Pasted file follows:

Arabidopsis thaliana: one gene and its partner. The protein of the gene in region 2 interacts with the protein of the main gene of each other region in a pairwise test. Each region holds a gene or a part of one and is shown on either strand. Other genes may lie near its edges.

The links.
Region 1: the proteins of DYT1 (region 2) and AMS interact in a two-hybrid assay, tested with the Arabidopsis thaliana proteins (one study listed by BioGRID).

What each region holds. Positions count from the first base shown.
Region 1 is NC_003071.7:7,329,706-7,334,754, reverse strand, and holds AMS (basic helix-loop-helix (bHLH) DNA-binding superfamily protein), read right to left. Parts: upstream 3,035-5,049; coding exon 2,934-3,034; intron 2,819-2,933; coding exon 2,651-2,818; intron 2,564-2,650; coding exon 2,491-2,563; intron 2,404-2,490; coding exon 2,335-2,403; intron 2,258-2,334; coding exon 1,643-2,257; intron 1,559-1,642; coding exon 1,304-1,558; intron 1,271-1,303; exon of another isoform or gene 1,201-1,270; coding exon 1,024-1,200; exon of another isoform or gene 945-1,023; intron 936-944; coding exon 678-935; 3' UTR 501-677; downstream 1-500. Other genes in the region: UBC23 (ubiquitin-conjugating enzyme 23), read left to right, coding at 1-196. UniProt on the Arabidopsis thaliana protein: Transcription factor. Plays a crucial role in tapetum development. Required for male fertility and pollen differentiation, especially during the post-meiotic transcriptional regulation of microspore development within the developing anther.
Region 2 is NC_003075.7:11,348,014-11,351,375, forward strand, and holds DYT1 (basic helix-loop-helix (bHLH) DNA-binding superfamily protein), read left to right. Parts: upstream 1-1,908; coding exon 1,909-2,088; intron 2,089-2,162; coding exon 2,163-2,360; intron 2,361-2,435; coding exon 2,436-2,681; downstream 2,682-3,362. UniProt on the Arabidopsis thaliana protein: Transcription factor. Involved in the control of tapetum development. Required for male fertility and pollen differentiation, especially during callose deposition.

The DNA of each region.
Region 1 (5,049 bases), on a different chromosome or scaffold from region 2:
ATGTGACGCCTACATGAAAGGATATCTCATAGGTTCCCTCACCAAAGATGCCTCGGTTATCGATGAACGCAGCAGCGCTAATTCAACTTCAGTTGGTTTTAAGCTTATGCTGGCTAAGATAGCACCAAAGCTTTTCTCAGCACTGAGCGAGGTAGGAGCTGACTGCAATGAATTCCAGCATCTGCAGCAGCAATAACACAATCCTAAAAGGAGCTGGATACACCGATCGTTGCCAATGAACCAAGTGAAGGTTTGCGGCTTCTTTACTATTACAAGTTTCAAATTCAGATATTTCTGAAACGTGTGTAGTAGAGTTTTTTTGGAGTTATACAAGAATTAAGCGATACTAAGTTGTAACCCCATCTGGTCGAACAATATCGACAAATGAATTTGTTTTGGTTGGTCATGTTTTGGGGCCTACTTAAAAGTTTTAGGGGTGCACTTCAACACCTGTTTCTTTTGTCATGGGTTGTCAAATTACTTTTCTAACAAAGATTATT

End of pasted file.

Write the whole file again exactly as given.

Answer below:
Arabidopsis thaliana: one gene and its partner. The protein of the gene in region 2 interacts with the protein of the main gene of each other region in a pairwise test. Each region holds a gene or a part of one and is shown on either strand. Other genes may lie near its edges.

The links.
Region 1: the proteins of DYT1 (region 2) and AMS interact in a two-hybrid assay, tested with the Arabidopsis thaliana proteins (one study listed by BioGRID).

What each region holds. Positions count from the first base shown.
Region 1 is NC_003071.7:7,329,706-7,334,754, reverse strand, and holds AMS (basic helix-loop-helix (bHLH) DNA-binding superfamily protein), read right to left. Parts: upstream 3,035-5,049; coding exon 2,934-3,034; intron 2,819-2,933; coding exon 2,651-2,818; intron 2,564-2,650; coding exon 2,491-2,563; intron 2,404-2,490; coding exon 2,335-2,403; intron 2,258-2,334; coding exon 1,643-2,257; intron 1,559-1,642; coding exon 1,304-1,558; intron 1,271-1,303; exon of another isoform or gene 1,201-1,270; coding exon 1,024-1,200; exon of another isoform or gene 945-1,023; intron 936-944; coding exon 678-935; 3' UTR 501-677; downstream 1-500. Other genes in the region: UBC23 (ubiquitin-conjugating enzyme 23), read left to right, coding at 1-196. UniProt on the Arabidopsis thaliana protein: Transcription factor. Plays a crucial role in tapetum development. Required for male fertility and pollen differentiation, especially during the post-meiotic transcriptional regulation of microspore development within the developing anther.
Region 2 is NC_003075.7:11,348,014-11,351,375, forward strand, and holds DYT1 (basic helix-loop-helix (bHLH) DNA-binding superfamily protein), read left to right. Parts: upstream 1-1,908; coding exon 1,909-2,088; intron 2,089-2,162; coding exon 2,163-2,360; intron 2,361-2,435; coding exon 2,436-2,681; downstream 2,682-3,362. UniProt on the Arabidopsis thaliana protein: Transcription factor. Involved in the control of tapetum development. Required for male fertility and pollen differentiation, especially during callose deposition.

The DNA of each region.
Region 1 (5,049 bases), on a different chromosome or scaffold from region 2:
ATGTGACGCCTACATGAAAGGATATCTCATAGGTTCCCTCACCAAAGATGCCTCGGTTATCGATGAACGCAGCAGCGCTAATTCAACTTCAGTTGGTTTTAAGCTTATGCTGGCTAAGATAGCACCAAAGCTTTTCTCAGCACTGAGCGAGGTAGGAGCTGACTGCAATGAATTCCAGCATCTGCAGCAGCAATAACACAATCCTAAAAGGAGCTGGATACACCGATCGTTGCCAATGAACCAAGTGAAGGTTTGCGGCTTCTTTACTATTACAAGTTTCAAATTCAGATATTTCTGAAACGTGTGTAGTAGAGTTTTTTTGGAGTTATACAAGAATTAAGCGATACTAAGTTGTAACCCCATCTGGTCGAACAATATCGACAAATGAATTTGTTTTGGTTGGTCATGTTTTGGGGCCTACTTAAAAGTTTTAGGGGTGCACTTCAACACCTGTTTCTTTTGTCATGGGTTGTCAAATTACTTTTCTAACAAAGATTATT